In last week’s announcements the CLO market and the corporate sector saw strong support from the Fed’s revised and new emergency programs. In addition to the TALF inclusion, CLOs are also now eligible for the Primary Dealer Credit Facility, a short term loan program available to primary dealers of the New York Fed. CLOs will also benefit, albeit indirectly, from any improved liquidity in the non-investment grade corporate bond and loan markets, sectors that had not been addressed by any Fed program until the recent expansion of the PMCCF, the SMCCF, and the just announced MSLF and MSELF (all discussed in the next section). CLOs are primarily backed by broadly syndicated loans to non-investment grade corporate borrowers, which are eligible for the PMCCF programs. A smaller portion of CLOs is backed by middle market loans made to mid-size corporate borrowers many of whom are expected to be eligible for the MSLF and MSELF programs. We also discuss these programs below.
PMCCF, SMCCF, MSLF, MSELF, and PPP to address business borrowers of all sizes
Diverging from the 2008 playbook the Fed has created two facilities to support large non-financial corporate borrowers. The Primary Market Corporate Credit Facility (PMCCF) was set up to purchase corporate bonds and participate in broadly syndicated loans from the new issue market. The Secondary Market Corporate Credit Facility (SMCCF) will purchase corporate bonds in the secondary markets. Both facilities, with a combined capacity of $750 billion will provide 4-year loans on a recourse basis. We provide details here.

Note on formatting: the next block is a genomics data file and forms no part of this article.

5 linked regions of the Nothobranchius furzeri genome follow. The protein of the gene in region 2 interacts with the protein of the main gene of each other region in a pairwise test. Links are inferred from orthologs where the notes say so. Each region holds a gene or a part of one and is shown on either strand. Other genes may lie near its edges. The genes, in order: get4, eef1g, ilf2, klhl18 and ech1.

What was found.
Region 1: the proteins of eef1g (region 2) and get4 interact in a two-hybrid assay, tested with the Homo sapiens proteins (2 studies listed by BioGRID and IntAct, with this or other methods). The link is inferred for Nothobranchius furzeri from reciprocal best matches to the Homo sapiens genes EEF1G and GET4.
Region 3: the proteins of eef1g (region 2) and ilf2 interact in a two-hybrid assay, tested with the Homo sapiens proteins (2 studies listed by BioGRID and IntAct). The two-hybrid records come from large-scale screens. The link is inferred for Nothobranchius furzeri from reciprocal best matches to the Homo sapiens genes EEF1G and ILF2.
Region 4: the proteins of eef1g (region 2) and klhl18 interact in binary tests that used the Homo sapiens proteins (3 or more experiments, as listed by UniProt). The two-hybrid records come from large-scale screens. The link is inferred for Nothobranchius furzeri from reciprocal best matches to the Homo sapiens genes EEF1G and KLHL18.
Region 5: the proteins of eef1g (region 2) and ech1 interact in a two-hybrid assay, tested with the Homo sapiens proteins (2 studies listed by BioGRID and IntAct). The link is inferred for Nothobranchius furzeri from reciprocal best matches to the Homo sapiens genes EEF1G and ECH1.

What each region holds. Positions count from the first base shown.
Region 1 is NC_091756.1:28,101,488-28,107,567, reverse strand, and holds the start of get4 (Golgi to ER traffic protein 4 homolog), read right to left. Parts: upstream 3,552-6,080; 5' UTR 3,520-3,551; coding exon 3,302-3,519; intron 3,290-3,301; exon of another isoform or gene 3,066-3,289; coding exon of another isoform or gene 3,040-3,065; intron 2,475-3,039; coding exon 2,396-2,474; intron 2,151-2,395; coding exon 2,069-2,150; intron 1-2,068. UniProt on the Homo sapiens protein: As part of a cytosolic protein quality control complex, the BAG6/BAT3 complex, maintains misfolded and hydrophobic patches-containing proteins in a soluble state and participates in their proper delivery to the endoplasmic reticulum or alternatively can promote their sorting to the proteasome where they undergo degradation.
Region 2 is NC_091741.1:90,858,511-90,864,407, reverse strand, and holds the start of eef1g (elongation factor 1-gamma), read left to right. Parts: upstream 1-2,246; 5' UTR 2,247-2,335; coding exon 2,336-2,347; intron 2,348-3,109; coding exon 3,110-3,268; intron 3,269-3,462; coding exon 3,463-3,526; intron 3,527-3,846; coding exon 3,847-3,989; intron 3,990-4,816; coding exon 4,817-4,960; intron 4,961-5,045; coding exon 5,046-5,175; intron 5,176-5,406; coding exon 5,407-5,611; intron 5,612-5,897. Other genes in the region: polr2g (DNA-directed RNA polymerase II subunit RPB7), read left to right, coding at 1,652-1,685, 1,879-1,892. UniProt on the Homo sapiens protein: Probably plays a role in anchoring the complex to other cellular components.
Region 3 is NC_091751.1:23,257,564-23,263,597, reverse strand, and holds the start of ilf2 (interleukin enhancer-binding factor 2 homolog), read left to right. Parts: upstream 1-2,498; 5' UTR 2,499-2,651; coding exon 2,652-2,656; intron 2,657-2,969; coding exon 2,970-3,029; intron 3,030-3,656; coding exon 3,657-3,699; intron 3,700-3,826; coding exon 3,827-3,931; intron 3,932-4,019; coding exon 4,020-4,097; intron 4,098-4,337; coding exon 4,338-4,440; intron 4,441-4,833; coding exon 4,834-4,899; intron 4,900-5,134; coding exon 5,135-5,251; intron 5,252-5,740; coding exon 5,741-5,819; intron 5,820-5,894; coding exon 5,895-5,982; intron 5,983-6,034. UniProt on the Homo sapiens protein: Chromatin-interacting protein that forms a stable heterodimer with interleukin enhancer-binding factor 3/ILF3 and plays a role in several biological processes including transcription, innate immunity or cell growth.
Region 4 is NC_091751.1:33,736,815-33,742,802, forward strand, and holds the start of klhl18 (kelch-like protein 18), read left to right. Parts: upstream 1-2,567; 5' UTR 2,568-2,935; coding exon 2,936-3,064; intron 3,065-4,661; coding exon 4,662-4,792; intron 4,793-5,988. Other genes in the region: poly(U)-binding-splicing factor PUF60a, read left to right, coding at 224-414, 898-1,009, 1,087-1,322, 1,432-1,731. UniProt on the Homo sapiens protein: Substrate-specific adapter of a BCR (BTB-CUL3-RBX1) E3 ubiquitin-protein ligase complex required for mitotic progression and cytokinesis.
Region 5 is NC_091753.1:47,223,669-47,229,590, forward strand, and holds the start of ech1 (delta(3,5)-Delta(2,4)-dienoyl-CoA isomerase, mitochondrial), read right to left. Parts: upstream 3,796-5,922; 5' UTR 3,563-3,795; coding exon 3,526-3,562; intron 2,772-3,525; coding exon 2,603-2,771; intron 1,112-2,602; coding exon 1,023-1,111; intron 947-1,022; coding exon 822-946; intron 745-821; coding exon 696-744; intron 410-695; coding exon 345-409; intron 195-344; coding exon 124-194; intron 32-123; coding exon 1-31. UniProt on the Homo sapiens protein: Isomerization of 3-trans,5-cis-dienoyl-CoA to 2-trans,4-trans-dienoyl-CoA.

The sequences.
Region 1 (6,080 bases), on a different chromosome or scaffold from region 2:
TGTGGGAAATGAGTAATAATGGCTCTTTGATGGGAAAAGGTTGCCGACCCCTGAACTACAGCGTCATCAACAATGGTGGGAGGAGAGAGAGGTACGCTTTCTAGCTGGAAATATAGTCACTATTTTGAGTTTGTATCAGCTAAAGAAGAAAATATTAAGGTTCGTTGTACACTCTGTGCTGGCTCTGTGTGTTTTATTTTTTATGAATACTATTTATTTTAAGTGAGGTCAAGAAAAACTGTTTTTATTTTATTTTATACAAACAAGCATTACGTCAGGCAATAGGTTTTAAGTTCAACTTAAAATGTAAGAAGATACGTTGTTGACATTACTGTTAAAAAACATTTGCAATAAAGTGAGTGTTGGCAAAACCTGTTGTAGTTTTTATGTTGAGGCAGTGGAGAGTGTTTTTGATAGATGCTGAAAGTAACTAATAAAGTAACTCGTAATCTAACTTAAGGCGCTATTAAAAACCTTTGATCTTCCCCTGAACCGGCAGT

Announced on March 23, the programs saw a meaningful expansion on April 9 when both programs were opened to include recent “fallen angels” or corporate borrowers who were investment grade on March 22 but have since been downgraded to at least BB-/Ba3 at the time of the facility purchase. This is expansion comes as a record $90 billion of investment grade debt has fallen to non-investment grade status since March 22. The spread on the Bloomberg Barclay high-yield corporate bond index, which reached period wides on March 23, have responded favorably, tightening 225 bps since the programs were announced.
While details have yet to be released, the Main Street Lending Facility (MSLF) and the Main Street Expanded Lending Facility (MSELF) have been established to provide financing to lenders that make direct loans to U.S. business with up to 10,000 employees or up to $2.5 billion in 2019 annual revenues. Treasury Secretary Steven Mnuchin estimates that there are 40,000 mid-sized companies that fall in this category. These businesses are typically too small to access the capital markets and thus receive funding directly from lenders. Unlike the PMCCF and SMCCF, the Main Street facilities will purchase 95% participation in loans extended to middle market borrowers; 5% will be required to be retained by the lender. Eligible borrowers may be rated investment grade or non-investment grade and must attest financing is required due to the exigent circumstances presented by the coronavirus disease 2019 (“COVID-19”) pandemic. Given the unprecedented way in which the economic shutdown is touching virtually all sectors of the economy, it is very likely that MSLF will be a critical tool in getting funds in the hands of companies, especially those that fall outside of the Paycheck Protection Program (PPP) which provides forgivable loans to small businesses. Funds must be used to maintain its payroll and retain employees. The facilities, with a combined size of $600 billion, will provide loans on a recourse basis.
The Structured Finance Association (SFA) applauds the Federal Reserve for taking these additional steps to support the economy, the scale and speed of which has been unprecedented. SFA will continue to monitor market reaction, communicate these clearly to decision makers in Washington, and will continue to support our members as we collaborate with government to address today’s challenges.